Killer Diller 1948 - Watch Full Movie Online
Directed by:Josh Binney,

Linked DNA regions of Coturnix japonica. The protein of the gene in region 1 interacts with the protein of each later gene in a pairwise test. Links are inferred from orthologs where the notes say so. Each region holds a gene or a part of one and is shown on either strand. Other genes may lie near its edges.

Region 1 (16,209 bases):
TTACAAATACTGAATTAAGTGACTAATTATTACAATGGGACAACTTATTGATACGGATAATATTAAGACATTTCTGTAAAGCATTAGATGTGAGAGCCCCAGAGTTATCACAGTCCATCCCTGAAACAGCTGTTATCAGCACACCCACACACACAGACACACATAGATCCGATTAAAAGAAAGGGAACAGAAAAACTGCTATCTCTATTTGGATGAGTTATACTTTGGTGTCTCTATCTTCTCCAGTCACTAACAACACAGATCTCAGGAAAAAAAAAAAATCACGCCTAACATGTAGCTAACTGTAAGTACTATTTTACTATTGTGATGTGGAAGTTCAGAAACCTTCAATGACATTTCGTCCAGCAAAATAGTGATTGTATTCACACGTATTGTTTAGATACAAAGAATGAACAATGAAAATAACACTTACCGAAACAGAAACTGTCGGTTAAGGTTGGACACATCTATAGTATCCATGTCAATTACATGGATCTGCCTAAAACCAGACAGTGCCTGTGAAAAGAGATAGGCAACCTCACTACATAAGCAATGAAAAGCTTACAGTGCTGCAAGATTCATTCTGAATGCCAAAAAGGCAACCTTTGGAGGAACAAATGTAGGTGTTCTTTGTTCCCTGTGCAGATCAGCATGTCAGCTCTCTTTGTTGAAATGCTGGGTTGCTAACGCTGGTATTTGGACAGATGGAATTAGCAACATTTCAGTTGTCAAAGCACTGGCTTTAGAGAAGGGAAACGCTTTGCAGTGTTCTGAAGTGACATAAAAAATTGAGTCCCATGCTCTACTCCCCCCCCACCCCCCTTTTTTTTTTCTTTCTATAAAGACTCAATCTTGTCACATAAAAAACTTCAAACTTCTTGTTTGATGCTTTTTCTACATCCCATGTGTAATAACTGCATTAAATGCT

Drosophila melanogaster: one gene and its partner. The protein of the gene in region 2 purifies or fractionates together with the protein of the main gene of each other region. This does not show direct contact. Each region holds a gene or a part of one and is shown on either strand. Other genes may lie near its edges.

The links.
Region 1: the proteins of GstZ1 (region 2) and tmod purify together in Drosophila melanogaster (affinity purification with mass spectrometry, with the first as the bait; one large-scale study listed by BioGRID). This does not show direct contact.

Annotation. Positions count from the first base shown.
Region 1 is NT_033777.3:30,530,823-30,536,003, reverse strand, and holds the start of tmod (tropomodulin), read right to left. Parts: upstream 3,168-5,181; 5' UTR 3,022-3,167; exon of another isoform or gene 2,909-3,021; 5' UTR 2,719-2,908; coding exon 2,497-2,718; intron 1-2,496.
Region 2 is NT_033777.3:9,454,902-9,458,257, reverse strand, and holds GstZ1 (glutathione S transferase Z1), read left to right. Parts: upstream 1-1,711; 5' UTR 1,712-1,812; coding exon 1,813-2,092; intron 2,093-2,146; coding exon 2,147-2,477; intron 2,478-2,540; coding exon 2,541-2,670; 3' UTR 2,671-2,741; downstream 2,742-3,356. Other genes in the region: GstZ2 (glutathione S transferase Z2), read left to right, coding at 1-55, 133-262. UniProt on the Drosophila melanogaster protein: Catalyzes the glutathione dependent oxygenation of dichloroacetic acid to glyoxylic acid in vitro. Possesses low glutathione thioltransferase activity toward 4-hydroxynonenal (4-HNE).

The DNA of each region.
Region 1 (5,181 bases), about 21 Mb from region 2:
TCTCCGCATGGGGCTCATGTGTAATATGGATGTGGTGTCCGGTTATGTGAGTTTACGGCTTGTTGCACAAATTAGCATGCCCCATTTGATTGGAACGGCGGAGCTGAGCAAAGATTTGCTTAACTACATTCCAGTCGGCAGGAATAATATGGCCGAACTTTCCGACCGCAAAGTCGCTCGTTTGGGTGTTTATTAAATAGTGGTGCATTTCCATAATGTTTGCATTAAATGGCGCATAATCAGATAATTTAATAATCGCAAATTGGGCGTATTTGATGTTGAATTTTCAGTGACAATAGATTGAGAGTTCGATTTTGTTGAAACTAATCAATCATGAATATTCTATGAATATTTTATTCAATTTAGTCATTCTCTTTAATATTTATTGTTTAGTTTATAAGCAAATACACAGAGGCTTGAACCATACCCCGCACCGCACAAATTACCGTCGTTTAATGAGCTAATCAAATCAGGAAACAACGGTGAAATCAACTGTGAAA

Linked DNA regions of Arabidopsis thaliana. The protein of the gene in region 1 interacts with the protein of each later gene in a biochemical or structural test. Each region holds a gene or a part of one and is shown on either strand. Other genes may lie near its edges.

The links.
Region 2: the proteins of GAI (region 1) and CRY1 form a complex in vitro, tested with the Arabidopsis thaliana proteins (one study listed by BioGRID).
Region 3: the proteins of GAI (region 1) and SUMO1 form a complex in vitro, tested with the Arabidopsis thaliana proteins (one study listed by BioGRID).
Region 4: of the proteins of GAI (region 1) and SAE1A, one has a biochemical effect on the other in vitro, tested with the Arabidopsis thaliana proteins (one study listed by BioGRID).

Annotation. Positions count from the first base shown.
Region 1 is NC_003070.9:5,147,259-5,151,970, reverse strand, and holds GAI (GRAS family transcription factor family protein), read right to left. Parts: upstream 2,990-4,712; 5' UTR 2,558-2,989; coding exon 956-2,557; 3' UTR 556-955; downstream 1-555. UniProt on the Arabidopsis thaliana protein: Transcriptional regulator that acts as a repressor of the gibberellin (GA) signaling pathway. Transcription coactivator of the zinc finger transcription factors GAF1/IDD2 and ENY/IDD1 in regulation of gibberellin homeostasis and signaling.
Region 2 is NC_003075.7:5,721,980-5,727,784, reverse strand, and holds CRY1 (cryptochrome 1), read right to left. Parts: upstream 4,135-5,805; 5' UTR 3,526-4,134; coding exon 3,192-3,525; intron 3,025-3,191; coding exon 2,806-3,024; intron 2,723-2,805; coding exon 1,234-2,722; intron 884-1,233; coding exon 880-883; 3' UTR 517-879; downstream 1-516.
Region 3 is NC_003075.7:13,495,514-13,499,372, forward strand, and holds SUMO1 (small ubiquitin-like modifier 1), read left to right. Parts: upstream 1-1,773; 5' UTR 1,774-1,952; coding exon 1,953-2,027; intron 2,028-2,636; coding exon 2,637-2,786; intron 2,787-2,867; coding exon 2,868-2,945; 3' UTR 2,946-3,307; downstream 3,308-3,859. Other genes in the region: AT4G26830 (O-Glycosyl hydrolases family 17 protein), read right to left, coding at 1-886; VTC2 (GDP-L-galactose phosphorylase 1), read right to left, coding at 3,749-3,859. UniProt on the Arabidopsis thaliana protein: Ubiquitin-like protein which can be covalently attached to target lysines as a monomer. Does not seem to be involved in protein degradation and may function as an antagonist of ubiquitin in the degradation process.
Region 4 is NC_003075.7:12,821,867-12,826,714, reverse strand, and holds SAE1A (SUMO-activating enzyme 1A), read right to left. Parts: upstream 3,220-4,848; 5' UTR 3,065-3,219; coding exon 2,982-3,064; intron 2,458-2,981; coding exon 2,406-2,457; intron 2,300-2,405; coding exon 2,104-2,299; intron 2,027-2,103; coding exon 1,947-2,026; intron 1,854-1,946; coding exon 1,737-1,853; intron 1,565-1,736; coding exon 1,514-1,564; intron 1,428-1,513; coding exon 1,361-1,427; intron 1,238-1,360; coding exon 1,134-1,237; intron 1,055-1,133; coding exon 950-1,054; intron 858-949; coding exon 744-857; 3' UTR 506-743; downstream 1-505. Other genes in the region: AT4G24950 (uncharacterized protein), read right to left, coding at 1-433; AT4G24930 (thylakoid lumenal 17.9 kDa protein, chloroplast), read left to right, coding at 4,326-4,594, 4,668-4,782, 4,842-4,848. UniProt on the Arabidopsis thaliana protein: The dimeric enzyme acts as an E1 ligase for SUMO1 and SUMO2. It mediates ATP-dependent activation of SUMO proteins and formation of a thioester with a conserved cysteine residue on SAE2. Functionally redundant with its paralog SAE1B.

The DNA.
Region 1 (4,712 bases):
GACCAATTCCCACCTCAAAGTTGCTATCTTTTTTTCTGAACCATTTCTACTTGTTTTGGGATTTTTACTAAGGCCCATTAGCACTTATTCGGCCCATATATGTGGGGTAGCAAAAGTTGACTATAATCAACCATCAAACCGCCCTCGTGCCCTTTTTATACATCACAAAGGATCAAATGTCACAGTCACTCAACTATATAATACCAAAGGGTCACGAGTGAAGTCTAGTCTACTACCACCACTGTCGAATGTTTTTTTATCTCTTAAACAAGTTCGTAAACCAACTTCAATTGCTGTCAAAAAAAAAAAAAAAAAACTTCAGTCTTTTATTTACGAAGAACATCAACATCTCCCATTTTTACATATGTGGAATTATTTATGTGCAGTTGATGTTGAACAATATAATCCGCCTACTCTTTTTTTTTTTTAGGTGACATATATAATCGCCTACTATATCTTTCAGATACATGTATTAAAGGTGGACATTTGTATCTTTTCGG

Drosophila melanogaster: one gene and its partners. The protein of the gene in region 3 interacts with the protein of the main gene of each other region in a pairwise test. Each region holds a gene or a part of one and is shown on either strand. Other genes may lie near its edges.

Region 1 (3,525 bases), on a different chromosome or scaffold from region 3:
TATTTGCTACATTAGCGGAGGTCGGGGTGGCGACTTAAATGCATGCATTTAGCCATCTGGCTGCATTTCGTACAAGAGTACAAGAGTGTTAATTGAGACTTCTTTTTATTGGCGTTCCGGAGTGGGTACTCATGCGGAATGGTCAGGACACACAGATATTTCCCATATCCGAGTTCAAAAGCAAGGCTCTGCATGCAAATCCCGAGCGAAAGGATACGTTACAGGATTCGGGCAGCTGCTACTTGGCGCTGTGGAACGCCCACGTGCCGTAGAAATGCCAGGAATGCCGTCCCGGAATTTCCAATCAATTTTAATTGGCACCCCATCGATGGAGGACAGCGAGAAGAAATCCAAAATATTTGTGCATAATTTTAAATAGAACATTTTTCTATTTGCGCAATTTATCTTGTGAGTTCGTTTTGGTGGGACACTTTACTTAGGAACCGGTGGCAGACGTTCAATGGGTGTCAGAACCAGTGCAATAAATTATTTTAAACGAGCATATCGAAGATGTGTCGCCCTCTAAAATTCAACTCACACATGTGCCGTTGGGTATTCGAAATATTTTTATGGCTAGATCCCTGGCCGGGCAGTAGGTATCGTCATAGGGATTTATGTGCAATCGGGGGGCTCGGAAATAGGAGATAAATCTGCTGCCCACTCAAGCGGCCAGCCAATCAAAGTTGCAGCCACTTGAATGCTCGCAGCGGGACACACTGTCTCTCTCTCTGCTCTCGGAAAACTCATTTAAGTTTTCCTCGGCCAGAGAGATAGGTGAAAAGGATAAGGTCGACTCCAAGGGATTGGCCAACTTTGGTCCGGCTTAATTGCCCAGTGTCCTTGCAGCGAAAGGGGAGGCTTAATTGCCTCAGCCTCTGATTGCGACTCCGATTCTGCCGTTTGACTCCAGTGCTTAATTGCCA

Killer Diller is one of the hundreds of films Hollywood churned out in the Thirties and Forties with minimal budgets, usually limited skills with the behind-the-camera personnel and with all-black casts. As soon as the pictures were in the can they were sent out to play in the movie equivalent of the old vaudeville chitlin' circuit...movie theaters in the South that played to segregated black audiences and movie theaters in the north that played to almost exclusively black audiences. The movies might have been second rate but the artists seldom were. Hollywood might now be incessantly patting its back about how liberal and open- minded it is toward black actors (we won't get into the situation with Latinos), but a generation ago just about the only opportunity for talented and skilled black entertainers were in these unofficially segregated movies. If we want a better understanding of Hollywood movie-making, we need to see some of these films. For many of the entertainers featured, these films are the only record we have of what they could do. On the one hand, these movies make a sad and discouraging story. On the other, what wonders these artists could perform. Killer Diller has the slightest of story lines, something about Mortimer Dumdone (George Wiltshire), the impresario of a theater who is presenting a variety show, somehow seeing his fiancé, Lola (Nellie Hill) disappear in a magic trick with a string of expensive pearls around her neck. A fake magician (Dusty "Open the Door, Richard" Fletcher), pretending to be Voodoo Man, is responsible. Dumdone's secretary, Butterfly McQueen, calls in the cops, who turn out to be a quartet of bumbling, falling, sprawling incompetents. Now forget all that. The point of the movie is the variety show, and it's a lot of fun. Basically, the director set up his camera facing the stage and then took a long lunch break. Let's see...there's Andy Kirk and His Orchestra doing some great, driving swing numbers featuring jazz saxophones...vocalist Beverley White, a cross between Pearl Bailey and Ethel Waters, singing..."I don't want to get married / for when you're single you have so much fun.I don't want to get married / 'cause two don't live as happily as one. Now I might want to stay out late some times all the way next dayAnd I don't want to be worried about what my husband's going' to say." There's Patterson and Jackson, two large and very round singers, one a first-rate tap dancer, who manage among their other bits to do a wonderful impression of the four Ink Spots...Moms Mabley, that rough-voiced, dry-witted comedienne, serves up laughs and a song...The Clark Brothers, two young men who are all fast taps and smooth moves, never let up in a long tap routine...The King Cole Trio performs three numbers. Nat Cole already is as stylish and distinctive a vocalist as he was a great jazz pianist. There's also a dancing chorus and a blow-'em-away finale that brings the Trio and the Andy Kirk Orchestra together in a big, flashy swing number. Every now and then we check back to see how the plot line is going. Dusty Fletcher, the fake magician, is a comic actor with great timing. He also, like so many black comedians way back when, uses all the black exaggerations in the book to get laughs, just as so many Jewish comedians have used all the stereotyped "Jewish" characteristics. It seems that when an ethnic comedian uses stereotypes to get laughs from his or her own ethnic group, it's accepted, even if uneasily at least by those not of the group. But a comedian not of the ethnic group using those same comedy lines and voice inflections just seems odious. It's an uncomfortable and understandable situation. We might make a joke about our Aunt Bertha, but we don't want to hear a joke about her coming from the neighbor down the block. Yet I still felt awkward seeing Fletcher saying and doing the kind of eye- rolling exaggerations that made Amos and Andy popular back then and which seem extraordinarily condescending now. The saving grace, I suppose, is that Fletcher may be playing an unschooled charlatan, but the man's as sly as a fox, as shrewd as a Washington lawyer and a heck of a lot funnier than either Amos or Andy.